CrossFit is all about instilling core values in your clients and working for something more than monthly memberships and financial goals. You’re building a gym culture, and that can only be achieved if you have a vision statement to work towards. Once you do, you’ll know which core values will lead you on your path to hitting those goals.
This is how you identify what’s important, create core values based on your findings, and instill those values into your members, staff, and in yourself. Remember: you have to embody all the changes and core values that you want to see in your gym, so this plan is also about you and how you’re going to personally carry it out every single day. Let’s get into it.
Brainstorm With Co-Founders and Early Team Members
Brainstorming is powerful when you’re alone, so what could you get done if you brainstorm as a team? Your employees need to be trained and help set up your new gym, so this gives you an opportunity to include them in the core value process.
Early team members are those employees who are there when the walls are still being painted and the PoS system hasn’t even been installed yet. They’ll know your gym intimately and will have valuable input.
If you’re not going into this as a sole proprietor, you can also ask your co-founders for advice. Get everyone together, and brainstorm by asking yourself a few questions:
- Who do we want to serve?
- What feelings do we want our members to have when they leave?
- How can we empower our members?
- What can our core values do to help us with growth?
- Can we be accountable and hold integrity for our staff and members?
Your mission statement derives from your core values. Now is the time to figure out how to take what you value and you want others to feel, and work it into a saying, a slogan, and a way of running your gym.
Ask Yourself the Hard Questions and Answer Them Honestly
You have to have a one-on-one with yourself. It’s time to dig deep, answer questions, and find your key reasons for doing what you’re doing.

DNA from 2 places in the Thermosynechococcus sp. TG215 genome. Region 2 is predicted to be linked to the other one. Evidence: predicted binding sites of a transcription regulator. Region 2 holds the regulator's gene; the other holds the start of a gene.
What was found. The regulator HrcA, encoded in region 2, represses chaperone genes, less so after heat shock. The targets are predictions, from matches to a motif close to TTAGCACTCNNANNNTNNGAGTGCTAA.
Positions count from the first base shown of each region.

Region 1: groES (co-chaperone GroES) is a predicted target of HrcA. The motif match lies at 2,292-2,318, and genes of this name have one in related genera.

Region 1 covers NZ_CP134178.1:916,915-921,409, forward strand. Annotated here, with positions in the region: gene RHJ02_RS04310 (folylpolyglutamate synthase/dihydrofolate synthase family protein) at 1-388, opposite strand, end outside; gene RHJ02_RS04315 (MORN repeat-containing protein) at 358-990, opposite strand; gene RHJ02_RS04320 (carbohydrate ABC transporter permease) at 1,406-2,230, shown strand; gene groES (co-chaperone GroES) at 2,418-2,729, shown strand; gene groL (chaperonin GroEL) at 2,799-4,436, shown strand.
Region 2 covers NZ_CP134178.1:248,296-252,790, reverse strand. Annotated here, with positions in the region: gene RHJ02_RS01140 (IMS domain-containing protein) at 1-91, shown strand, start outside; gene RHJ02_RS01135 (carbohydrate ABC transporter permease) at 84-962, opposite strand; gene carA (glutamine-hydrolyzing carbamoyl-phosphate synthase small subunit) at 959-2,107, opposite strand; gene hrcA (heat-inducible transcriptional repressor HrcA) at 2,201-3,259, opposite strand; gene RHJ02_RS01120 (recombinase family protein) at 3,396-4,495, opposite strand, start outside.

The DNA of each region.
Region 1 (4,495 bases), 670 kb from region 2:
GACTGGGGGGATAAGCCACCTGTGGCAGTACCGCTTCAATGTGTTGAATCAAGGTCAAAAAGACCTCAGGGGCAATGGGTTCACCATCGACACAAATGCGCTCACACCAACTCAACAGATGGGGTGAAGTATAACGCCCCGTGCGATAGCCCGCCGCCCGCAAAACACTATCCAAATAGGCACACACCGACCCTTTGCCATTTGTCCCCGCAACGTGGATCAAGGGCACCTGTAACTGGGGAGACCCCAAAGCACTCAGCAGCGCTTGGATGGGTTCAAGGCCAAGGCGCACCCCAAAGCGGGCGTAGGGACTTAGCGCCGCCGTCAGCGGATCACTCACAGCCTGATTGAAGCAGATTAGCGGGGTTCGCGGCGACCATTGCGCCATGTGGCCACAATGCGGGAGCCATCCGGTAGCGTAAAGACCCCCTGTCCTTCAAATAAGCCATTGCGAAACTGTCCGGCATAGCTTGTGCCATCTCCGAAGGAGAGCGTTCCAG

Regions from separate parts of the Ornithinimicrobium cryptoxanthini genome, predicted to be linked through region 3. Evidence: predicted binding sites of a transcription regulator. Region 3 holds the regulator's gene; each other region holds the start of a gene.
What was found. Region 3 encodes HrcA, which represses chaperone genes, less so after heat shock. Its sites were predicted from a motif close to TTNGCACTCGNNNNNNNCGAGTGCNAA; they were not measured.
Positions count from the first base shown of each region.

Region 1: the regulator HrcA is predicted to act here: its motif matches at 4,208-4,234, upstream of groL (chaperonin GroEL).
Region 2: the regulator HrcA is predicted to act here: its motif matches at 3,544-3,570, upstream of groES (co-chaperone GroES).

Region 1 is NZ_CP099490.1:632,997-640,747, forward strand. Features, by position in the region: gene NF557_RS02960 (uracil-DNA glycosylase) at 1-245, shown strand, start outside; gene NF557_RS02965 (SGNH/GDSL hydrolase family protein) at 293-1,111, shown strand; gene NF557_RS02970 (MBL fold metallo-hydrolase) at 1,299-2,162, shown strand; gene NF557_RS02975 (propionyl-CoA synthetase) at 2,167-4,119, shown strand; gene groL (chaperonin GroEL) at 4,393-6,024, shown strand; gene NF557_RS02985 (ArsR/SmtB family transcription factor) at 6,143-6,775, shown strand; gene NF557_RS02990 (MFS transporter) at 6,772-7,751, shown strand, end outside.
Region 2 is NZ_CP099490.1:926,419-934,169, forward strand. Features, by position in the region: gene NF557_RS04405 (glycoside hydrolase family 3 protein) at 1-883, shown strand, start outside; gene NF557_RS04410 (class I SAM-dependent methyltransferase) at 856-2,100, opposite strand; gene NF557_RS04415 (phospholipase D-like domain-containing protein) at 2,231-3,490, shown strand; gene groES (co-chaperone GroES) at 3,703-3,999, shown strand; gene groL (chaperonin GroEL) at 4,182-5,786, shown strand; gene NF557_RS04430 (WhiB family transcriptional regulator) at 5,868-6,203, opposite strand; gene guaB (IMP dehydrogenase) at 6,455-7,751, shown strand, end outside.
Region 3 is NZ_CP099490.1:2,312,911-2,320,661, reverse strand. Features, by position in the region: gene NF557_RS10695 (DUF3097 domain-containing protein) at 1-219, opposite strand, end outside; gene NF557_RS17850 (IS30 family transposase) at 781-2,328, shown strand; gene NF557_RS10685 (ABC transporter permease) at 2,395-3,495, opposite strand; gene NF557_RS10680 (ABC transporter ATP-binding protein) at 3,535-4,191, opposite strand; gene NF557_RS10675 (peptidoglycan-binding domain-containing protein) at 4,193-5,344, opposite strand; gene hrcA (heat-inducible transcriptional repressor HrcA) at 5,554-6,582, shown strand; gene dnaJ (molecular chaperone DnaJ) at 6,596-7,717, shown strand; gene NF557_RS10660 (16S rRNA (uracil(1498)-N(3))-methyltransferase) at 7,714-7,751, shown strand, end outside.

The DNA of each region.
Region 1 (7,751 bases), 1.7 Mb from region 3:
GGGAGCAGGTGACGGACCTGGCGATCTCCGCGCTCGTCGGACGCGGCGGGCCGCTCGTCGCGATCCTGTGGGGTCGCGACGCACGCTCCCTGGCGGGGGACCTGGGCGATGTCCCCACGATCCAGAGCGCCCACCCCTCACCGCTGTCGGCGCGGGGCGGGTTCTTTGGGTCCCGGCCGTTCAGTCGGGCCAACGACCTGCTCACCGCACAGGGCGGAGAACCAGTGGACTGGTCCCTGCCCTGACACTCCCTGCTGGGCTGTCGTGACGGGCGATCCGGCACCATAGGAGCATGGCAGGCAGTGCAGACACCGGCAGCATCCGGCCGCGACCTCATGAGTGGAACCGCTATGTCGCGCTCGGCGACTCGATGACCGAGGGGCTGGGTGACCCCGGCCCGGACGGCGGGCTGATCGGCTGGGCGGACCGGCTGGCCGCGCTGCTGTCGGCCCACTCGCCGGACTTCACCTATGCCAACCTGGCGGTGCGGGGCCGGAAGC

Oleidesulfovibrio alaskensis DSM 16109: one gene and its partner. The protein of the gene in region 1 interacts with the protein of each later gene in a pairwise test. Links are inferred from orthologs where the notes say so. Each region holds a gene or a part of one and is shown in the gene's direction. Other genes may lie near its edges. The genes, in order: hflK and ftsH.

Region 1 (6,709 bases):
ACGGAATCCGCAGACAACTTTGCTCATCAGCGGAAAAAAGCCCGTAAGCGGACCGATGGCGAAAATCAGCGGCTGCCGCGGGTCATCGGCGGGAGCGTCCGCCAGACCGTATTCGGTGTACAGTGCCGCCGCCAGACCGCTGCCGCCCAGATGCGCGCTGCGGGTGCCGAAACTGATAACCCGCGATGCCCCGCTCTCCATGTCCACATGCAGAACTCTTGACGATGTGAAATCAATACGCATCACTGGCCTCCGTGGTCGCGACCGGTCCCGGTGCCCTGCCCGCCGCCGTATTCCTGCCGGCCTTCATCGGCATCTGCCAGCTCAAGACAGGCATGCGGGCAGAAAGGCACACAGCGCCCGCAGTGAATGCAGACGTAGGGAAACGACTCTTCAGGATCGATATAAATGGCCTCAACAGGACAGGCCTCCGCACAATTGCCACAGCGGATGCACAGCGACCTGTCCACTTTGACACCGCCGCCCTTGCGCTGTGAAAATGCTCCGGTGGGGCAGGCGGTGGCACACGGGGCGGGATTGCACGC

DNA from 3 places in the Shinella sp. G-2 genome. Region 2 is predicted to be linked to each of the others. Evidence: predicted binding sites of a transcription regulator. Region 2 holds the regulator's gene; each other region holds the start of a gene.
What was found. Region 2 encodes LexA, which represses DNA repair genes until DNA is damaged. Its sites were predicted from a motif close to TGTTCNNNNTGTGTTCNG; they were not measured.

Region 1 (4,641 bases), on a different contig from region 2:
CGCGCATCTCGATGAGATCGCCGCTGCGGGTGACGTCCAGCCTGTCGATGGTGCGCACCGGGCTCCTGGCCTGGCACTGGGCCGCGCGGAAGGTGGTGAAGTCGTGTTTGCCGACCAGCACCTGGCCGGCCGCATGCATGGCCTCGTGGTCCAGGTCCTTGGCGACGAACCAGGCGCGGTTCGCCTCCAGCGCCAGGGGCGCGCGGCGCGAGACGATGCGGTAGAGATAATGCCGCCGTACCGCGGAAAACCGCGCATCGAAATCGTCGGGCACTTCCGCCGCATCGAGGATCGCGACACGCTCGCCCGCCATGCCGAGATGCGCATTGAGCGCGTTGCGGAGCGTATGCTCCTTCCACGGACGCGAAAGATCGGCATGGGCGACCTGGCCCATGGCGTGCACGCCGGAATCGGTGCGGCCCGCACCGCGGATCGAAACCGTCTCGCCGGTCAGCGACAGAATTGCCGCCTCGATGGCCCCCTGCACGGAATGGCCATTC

- What is the purpose of your entire gym organization?
- Who do you want to serve?
- What do you want people to think about when they look at your gym?
- What value does your gym bring besides personal training?
- Which unique problems are you solving in the demographic you’re targeting?
- How do you fit in the local community as a leader?
- What values do you personally hold true, and how can those help you become a better CrossFit affiliate leader?
If you’re fully honest with yourself in your own head, these questions will flow out naturally, even if it takes a few days to fully let them sink in. They’re important, so answer them as if your business depends on it (because as it turns out, it does depend on it). If you’re having a hard time answering questions like these, this is where you start:
- Be Vulnerable With Yourself: Be objective, like someone from the outside looking in. How would you judge yourself, and how do you carry yourself? Be brutally honest with yourself with no filter, and understand how you may come off to others. It doesn’t matter if your core values are great if you can’t carry them with you.
- Reflect Decisions That Led to This Moment: What led you here, and can it lead you further? Is opening this gym what you really want to do, or is it the current “it thing” and you can’t see your future? As a matter of fact, that leads us to another interesting point.
- Visualize the Future: Is this where you’ll be in three years? It’s okay if the answer is no, because you’re in a section of your field where you have room to grow. Your operations can change based on what you want, just be sure that you know what you want so your entire plan doesn’t become destabilized.
- Be Increasingly Self-Aware All the Time: The gym opens, the admiration comes in, and you start making money. That’s great, but it can change a person very quickly. Constantly assess yourself as if you were on the outside looking in. Be self-aware of how you’re acting, who you are, and you’ll constantly have a clear head that can help you make important decisions about your gym’s future.
Nail Down Your Niche Audience by Being Specific
A niche audience is defined as the smaller subset of an audience that fits within the “bucket” of a wide audience. It’s a CrossFit gym, so we know that we’re targeting people who are into CrossFit, but that’s a very gray area. What types of people are interested in CrossFit? That’s what you have to find out.
Here are a few examples of finding and serving a niche audience as a CrossFit affiliate gym owner:
- Based on Income: Your niche or demographic to target may be in a very specific channel of income. If you notice your competitors are all pricing their services relatively high (which happens in CrossFit), make it cheaper. Or better yet, make a sliding scale system. Offer lower monthly rates to families beneath a certain income bracket.
- Mother’s Day Club: A large number of CrossFit athletes are women. If your classes are in the middle of the day during school hours and ideal for stay-at-home mothers, appeal to them and what they value. Market it as the daily retreat that helps them build their personal strength and confidence just before picking the kids up from school in the afternoon.